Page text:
There are more than 1,800 places to eat out in Lyon; if you’re a diner dazzled by Michelin stars, the city has sixteen holders. The culinary king of the city is Paul Bocuse, whose eponymous three-star restaurant is just to the north of the city (40 rue de la Plage, Collonges au Mont d’Or, 04 72 42 90 90). Another of the most celebrated (one-star) addresses is Les Terrasses de Lyon (25 Montée Saint Berthélémy, 04 72 56 56 56), a light-filled room with the titular terraces offering fine views from Fourvière over the whole city. As part of a lunchtime tasting menu there I had risotto with truffle and pecorino, duck liver with port-soaked cherries, followed by one of the cleverest dishes I’ve had in a long time: calf’s brain with peas and bacon. I waved on the cheese trolley as by this point my own foie felt gras enough to be served as a delicacy itself, but the chocolate mousse with confit orange, on the other hand, couldn’t be ignored.

But it’s the genuine democracy of Lyonnaise dining that makes it so special. Particular to the city are its bouchons, small, family-run places with limited, changing menus of specialities and an informality that encourages locals to visit at least once a week. Some of the best include: the low-beamed and bustling Café Comptoir Abel (25, rue Guynemer, 69002 Lyon, 04 78 37 46 18); the long-established Daniel et Denise (off the tourist circuit at 156 rue de Créqui, 69003 Lyon, 04 78 60 66 53), where I ate lamb and cucumber terrine followed by boudin noir (black pudding) with apples; and the tiny Chez Georges (8 rue du Garet, 69001 Lyon, 04 78 28 30 46), a husband and-wife operation with her in the kitchen and him at the tables.

It’s easy in Lyon to get right to the heart of the culinary tradition and explore the markets that encapsulate all that’s superior about French attitudes to food. The east bank of the Saône around quai Saint-Antoine springs to life with stalls selling cured meats, fabulous local fruits (piles of cherries when I visited, €3.60 a kilo) and boulangerie. A modern building in Part-Dieu houses Les Halles de Lyon Paul Bocuse (102 Cours Lafayette), a permanent market and tribute to the big man where stall after stall proudly shows off its impeccable produce. Look out for the sweetshop-pretty displays of crottins (goat’s cheese) and the improbably glamorous Madame Sibilia, who runs the best sausage stall in the market.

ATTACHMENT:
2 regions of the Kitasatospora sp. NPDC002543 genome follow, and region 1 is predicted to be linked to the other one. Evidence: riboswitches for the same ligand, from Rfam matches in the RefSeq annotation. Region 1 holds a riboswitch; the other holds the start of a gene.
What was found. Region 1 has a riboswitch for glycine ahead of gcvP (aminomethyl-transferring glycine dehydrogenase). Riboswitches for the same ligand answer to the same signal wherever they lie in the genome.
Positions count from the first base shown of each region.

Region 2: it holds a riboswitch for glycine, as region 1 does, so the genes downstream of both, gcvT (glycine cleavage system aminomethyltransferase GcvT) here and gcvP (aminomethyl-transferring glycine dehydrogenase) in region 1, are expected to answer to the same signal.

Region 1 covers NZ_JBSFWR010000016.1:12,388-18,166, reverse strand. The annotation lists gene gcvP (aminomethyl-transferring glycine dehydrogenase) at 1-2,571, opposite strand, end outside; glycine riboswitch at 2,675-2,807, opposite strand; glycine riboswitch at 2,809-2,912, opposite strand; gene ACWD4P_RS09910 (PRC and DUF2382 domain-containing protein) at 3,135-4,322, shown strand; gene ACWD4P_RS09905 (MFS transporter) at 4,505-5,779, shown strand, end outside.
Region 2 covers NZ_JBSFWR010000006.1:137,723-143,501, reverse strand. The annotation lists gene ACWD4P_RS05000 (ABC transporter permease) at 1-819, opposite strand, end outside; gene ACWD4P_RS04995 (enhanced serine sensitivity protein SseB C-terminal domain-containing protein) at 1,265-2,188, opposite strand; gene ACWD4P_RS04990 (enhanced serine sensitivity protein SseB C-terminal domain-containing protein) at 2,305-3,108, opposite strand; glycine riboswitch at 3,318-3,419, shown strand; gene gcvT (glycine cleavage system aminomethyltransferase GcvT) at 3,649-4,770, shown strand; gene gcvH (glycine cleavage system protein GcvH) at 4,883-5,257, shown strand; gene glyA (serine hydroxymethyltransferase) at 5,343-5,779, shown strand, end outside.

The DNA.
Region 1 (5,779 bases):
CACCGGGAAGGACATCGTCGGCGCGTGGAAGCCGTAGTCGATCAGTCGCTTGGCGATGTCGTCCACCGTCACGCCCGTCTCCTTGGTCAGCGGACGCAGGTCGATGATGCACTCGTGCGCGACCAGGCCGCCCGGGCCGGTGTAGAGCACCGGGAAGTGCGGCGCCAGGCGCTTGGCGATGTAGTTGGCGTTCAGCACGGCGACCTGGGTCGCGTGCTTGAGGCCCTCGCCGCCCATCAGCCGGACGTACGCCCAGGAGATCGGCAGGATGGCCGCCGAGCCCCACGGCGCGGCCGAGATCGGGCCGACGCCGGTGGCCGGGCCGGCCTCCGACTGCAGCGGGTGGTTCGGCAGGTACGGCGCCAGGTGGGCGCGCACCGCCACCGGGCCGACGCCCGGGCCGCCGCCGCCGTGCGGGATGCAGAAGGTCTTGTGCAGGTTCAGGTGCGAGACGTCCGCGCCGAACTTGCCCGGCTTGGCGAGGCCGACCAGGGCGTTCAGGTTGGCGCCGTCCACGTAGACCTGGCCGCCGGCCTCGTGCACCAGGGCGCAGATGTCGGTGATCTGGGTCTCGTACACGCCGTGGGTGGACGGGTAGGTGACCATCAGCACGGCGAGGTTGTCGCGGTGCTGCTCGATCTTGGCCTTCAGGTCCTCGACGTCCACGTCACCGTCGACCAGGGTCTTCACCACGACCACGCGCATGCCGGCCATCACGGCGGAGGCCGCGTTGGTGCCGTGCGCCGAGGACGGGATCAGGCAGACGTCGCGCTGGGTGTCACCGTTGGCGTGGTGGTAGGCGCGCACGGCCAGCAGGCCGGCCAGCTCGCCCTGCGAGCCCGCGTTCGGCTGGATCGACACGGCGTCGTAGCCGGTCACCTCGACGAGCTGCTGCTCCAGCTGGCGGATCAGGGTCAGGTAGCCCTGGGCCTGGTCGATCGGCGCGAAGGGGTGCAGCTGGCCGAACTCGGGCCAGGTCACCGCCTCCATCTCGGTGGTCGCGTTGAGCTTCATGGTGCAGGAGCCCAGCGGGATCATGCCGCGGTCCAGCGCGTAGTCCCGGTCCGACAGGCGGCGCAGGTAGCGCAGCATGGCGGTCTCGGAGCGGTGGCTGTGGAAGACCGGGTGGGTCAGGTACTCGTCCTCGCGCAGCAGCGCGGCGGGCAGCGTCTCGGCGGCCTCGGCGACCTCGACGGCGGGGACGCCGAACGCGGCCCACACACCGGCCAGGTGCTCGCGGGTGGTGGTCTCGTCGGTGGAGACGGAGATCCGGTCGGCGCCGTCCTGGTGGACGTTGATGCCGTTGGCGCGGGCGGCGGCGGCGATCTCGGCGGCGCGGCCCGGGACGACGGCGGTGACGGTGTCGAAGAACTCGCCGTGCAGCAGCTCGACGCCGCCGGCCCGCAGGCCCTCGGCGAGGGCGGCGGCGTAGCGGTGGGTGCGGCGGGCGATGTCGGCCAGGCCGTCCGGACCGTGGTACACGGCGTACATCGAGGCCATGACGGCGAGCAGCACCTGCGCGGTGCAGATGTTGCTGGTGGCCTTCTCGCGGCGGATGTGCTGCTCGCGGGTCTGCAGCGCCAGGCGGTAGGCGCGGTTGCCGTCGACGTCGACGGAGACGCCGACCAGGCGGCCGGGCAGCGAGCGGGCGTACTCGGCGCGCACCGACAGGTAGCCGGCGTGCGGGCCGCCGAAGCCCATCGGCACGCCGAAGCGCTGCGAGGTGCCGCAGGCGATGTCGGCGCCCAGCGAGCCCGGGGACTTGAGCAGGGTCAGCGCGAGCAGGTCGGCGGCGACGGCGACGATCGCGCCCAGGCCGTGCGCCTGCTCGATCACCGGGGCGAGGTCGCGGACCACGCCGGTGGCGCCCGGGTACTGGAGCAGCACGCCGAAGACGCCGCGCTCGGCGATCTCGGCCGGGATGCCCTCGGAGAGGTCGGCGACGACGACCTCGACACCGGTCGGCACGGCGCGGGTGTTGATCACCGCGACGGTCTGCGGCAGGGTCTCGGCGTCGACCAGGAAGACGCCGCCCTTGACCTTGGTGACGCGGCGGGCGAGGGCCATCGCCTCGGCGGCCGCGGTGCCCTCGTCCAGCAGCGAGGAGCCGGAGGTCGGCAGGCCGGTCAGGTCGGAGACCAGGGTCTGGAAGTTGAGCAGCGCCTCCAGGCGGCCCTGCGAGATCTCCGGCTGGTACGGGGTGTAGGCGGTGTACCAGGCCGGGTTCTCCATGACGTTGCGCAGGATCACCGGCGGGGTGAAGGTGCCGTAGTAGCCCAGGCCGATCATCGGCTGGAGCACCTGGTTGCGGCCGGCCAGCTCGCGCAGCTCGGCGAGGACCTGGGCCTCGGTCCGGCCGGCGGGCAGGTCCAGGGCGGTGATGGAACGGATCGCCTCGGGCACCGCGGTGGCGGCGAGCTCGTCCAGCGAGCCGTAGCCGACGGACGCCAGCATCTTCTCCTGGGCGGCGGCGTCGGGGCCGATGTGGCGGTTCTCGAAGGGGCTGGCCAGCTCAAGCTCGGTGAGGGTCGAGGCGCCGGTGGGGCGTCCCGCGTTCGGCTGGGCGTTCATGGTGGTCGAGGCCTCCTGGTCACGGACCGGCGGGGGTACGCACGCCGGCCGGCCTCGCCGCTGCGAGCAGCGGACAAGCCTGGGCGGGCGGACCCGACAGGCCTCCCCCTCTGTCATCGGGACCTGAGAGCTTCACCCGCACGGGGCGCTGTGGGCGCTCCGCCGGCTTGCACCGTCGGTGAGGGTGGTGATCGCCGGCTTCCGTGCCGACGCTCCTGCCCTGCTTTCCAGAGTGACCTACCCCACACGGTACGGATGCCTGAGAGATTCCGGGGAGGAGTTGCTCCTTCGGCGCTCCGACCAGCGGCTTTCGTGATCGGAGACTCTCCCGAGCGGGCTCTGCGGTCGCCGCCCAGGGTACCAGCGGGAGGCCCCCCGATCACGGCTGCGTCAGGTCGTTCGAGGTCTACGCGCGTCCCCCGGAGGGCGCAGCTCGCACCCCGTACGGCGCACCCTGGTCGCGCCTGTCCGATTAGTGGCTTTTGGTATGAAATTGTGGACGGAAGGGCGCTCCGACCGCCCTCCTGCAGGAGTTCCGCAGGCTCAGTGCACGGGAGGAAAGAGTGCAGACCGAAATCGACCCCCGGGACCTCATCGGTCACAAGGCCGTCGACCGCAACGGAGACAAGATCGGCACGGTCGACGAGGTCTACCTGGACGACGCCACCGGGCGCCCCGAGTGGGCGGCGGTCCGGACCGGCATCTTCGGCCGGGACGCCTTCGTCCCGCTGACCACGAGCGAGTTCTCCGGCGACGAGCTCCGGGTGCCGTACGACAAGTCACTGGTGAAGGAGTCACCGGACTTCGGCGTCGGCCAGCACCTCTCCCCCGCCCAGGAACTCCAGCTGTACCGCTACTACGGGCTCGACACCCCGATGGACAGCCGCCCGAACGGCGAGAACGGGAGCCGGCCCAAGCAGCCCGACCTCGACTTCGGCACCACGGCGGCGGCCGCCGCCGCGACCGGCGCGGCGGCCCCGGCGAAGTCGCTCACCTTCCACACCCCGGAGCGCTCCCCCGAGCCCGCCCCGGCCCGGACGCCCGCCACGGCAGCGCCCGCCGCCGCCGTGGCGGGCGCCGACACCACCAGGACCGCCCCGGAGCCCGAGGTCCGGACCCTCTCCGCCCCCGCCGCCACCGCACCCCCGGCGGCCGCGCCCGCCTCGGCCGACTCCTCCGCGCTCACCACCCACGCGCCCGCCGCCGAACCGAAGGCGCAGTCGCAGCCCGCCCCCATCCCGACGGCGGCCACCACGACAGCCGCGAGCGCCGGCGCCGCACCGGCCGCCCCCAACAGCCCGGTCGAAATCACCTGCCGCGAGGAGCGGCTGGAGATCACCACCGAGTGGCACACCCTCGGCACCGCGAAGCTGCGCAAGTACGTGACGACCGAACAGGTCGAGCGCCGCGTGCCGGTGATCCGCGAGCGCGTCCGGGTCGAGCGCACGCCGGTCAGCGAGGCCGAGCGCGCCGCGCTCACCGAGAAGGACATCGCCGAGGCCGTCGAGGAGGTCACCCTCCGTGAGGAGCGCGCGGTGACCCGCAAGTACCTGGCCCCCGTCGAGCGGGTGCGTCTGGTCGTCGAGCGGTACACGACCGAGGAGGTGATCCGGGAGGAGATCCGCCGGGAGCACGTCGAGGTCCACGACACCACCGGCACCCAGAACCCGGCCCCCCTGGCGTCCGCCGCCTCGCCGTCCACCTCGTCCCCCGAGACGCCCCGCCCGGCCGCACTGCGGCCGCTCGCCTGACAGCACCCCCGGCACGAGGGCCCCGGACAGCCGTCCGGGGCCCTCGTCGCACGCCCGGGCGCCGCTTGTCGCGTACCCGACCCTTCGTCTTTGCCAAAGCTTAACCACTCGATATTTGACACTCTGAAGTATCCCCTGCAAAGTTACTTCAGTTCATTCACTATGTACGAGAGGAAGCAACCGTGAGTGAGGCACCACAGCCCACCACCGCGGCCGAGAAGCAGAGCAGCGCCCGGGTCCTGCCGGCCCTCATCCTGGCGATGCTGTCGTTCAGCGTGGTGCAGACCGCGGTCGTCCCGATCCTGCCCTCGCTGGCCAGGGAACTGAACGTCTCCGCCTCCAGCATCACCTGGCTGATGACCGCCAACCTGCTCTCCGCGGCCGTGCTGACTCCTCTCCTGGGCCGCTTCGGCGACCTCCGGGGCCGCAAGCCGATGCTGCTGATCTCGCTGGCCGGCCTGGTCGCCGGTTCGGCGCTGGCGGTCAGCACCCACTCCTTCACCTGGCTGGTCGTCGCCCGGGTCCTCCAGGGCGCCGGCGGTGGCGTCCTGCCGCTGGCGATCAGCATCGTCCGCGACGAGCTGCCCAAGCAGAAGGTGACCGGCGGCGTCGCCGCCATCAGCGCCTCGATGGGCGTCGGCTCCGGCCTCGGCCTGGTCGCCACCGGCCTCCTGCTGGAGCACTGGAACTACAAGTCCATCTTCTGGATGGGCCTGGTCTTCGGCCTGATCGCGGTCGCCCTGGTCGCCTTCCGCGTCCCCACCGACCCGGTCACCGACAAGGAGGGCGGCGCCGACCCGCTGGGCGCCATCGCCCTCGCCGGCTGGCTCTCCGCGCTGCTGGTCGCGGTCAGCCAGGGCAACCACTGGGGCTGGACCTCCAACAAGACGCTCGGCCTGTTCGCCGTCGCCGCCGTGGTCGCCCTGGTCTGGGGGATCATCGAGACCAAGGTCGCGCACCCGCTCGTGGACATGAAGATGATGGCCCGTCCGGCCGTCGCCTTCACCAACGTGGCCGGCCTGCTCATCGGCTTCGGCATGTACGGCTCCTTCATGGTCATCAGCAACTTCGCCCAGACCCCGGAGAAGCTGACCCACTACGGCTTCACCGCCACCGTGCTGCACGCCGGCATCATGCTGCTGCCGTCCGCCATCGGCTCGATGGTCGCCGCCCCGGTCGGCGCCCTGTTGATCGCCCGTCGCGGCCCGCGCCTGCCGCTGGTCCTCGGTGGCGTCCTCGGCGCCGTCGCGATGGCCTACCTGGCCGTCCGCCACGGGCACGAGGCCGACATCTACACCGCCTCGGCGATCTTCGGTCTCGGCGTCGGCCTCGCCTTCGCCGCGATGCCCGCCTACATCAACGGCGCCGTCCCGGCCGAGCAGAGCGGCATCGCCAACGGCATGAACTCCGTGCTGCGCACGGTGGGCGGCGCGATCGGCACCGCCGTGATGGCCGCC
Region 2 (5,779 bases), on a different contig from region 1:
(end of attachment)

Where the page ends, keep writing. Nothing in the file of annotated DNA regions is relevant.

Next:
On December 8 (Feast of the Immaculate Conception, an important date in this religious city), the annual Festival of Lights is held. What began in 1852 with thousands of citizens putting candles in their windows now sees many important buildings lit up over four days in spectacular fashion.

Other events throughout the year include Les Nuìts de Fourviére (until July 30), a celebration of dance, theatre and music in the open-air Roman theatre, and Lyon is also close enough to Beaujolais (you'll need a car to visit some of the famous villages themselves) to host a proper Fête du Beaujolais Noveau: this year’s celebration of the young fruity wine is November 18.

Fast facts

Getting there

By train, Eurostar takes 1hr 20 minutes from St Pancras International to Lille, followed by a relaxing three hours on the TGV to Lyon. You can also travel via Paris, with a transfer from Gare du Nord to Paris Gare de Lyon. Prices from Rail Europe (1 Regent St, London SW1Y 4XT, 0844 848 4070) start at £108 per person for the entire trip. You can also fly direct to Lyon-Saint Exupéry Airport from London Gatwick and London Stansted airports with Easyjet, from London Heathrow with British Airways, and from Manchester with bmi.


With stunning views from Fourvière across the city, Villa Florentine, in a restored seventeenth-century convent, is a real treat. The terrace pool and Michelin-starred restaurant make the most of the hilltop position; rooms (from £225) have interesting historical features.

Further information

Buy Lyon City Cards (€21/€31/€41 per person for one/two/three days) offer free guided tours, including of Vieux Lyon, free entry to 18 museums, and unlimited travel – the calm and efficient metro is a pleasure to use. Buy City Cards and book accommodation via the Lyon Tourist Office.

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By jadorelyon - Aug 11 2015

Jadore Lyon...its amazing place in which i felt in love from the first sight, now i live in Lyon and exploring it loads. I have just created a short and compact yet creative guide on how to spend 3 days in Lyon and make the most out of the city: I hope you like it!

By TimE - Apr 26 2015

'If you're starting to suffer déjà vu from too many romantic weekends in Paris, then Lyon... makes for a very respectable city break alternative'